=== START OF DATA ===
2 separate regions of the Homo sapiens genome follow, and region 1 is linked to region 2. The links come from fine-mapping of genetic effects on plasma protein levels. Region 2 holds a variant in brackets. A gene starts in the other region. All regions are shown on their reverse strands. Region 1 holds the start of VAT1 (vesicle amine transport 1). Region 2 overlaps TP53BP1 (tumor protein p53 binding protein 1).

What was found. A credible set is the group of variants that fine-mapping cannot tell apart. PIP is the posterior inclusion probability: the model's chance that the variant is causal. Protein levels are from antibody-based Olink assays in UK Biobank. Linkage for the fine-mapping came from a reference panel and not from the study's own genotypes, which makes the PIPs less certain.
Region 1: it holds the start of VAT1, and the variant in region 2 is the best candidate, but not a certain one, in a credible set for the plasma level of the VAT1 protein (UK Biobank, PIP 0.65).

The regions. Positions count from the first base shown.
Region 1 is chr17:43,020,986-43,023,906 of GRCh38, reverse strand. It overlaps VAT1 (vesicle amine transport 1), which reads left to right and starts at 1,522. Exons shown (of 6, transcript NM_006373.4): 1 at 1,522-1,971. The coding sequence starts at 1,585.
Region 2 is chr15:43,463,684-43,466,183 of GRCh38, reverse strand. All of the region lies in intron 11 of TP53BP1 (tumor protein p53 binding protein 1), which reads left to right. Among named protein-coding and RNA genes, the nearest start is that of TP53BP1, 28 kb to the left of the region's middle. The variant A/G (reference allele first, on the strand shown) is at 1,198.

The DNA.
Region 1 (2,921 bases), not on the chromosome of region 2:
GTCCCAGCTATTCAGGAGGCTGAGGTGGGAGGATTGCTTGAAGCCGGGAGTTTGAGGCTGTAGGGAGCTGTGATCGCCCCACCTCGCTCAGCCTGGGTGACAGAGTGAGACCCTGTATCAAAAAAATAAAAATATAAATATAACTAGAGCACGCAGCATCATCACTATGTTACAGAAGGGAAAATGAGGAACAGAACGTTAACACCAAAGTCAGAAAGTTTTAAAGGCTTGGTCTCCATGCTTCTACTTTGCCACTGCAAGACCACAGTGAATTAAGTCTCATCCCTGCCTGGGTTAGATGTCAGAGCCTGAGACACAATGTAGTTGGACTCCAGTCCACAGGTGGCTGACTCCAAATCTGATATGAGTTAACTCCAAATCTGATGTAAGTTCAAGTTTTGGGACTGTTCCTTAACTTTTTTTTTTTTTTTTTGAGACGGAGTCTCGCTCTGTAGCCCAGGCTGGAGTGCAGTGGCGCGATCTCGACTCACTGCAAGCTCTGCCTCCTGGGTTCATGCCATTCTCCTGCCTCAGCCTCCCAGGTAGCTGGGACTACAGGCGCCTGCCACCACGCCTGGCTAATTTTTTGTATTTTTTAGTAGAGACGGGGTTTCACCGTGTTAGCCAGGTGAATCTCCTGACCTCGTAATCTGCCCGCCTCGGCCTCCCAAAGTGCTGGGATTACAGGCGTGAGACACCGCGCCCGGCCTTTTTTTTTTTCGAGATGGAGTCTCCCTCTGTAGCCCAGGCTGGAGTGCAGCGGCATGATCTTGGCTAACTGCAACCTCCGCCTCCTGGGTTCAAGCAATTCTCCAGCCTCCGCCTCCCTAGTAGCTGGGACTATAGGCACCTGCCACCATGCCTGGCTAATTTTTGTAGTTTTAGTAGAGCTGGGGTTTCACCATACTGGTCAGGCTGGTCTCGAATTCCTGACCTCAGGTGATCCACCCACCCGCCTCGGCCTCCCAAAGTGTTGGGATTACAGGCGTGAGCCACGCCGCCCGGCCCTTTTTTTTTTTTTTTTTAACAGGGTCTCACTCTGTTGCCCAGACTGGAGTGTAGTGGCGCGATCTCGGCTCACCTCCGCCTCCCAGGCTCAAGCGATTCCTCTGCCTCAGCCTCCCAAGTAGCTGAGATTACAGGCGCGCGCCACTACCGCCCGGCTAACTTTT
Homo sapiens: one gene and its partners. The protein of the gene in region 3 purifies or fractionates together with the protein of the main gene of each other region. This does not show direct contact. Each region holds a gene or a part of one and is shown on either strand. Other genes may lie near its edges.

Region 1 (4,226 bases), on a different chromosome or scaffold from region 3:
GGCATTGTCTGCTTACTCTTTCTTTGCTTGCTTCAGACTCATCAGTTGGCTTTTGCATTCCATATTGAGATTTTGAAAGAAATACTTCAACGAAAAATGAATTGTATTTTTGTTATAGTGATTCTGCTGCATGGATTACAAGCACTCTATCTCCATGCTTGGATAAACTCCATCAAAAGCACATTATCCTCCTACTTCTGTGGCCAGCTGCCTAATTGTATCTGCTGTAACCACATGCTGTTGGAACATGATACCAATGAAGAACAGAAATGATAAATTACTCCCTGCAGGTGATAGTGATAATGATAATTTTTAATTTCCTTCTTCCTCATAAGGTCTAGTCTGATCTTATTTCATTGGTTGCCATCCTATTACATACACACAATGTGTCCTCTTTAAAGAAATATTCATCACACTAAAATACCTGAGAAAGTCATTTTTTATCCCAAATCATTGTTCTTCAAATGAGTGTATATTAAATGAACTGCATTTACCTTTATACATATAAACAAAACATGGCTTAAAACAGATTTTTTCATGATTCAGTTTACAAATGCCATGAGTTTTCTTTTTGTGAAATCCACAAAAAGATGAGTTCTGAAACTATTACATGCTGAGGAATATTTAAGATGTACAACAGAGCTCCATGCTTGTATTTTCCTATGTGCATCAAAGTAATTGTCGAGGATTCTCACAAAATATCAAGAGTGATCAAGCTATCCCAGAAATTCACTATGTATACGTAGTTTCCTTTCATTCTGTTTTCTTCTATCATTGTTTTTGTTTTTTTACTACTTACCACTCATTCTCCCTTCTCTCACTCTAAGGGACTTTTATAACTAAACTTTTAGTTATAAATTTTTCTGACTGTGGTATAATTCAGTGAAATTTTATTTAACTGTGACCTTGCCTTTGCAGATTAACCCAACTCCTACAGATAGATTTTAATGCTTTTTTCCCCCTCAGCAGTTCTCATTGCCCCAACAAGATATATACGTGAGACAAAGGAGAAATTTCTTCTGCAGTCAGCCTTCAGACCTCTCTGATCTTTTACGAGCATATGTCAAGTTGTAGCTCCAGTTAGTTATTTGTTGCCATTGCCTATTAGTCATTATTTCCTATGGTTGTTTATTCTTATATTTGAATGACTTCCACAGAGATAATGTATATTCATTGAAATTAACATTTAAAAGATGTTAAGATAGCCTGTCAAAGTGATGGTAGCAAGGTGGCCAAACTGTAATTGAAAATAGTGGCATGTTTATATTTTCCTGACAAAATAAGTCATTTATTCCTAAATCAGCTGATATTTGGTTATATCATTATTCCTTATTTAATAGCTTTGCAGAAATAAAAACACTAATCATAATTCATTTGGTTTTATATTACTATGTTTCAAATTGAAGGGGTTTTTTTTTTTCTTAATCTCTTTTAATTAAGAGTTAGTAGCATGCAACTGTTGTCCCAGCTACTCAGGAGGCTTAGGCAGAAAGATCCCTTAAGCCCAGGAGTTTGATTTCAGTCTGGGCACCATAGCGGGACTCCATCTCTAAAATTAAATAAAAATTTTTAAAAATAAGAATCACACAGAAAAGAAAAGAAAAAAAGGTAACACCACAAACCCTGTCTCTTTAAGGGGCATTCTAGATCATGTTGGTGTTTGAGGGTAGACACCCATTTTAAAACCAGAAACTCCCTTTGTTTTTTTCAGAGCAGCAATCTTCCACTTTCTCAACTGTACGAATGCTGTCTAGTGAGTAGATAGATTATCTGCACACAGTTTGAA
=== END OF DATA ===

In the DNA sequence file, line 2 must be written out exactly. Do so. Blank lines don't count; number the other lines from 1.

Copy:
What was found. A credible set is the group of variants that fine-mapping cannot tell apart. PIP is the posterior inclusion probability: the model's chance that the variant is causal. Protein levels are from antibody-based Olink assays in UK Biobank. Linkage for the fine-mapping came from a reference panel and not from the study's own genotypes, which makes the PIPs less certain.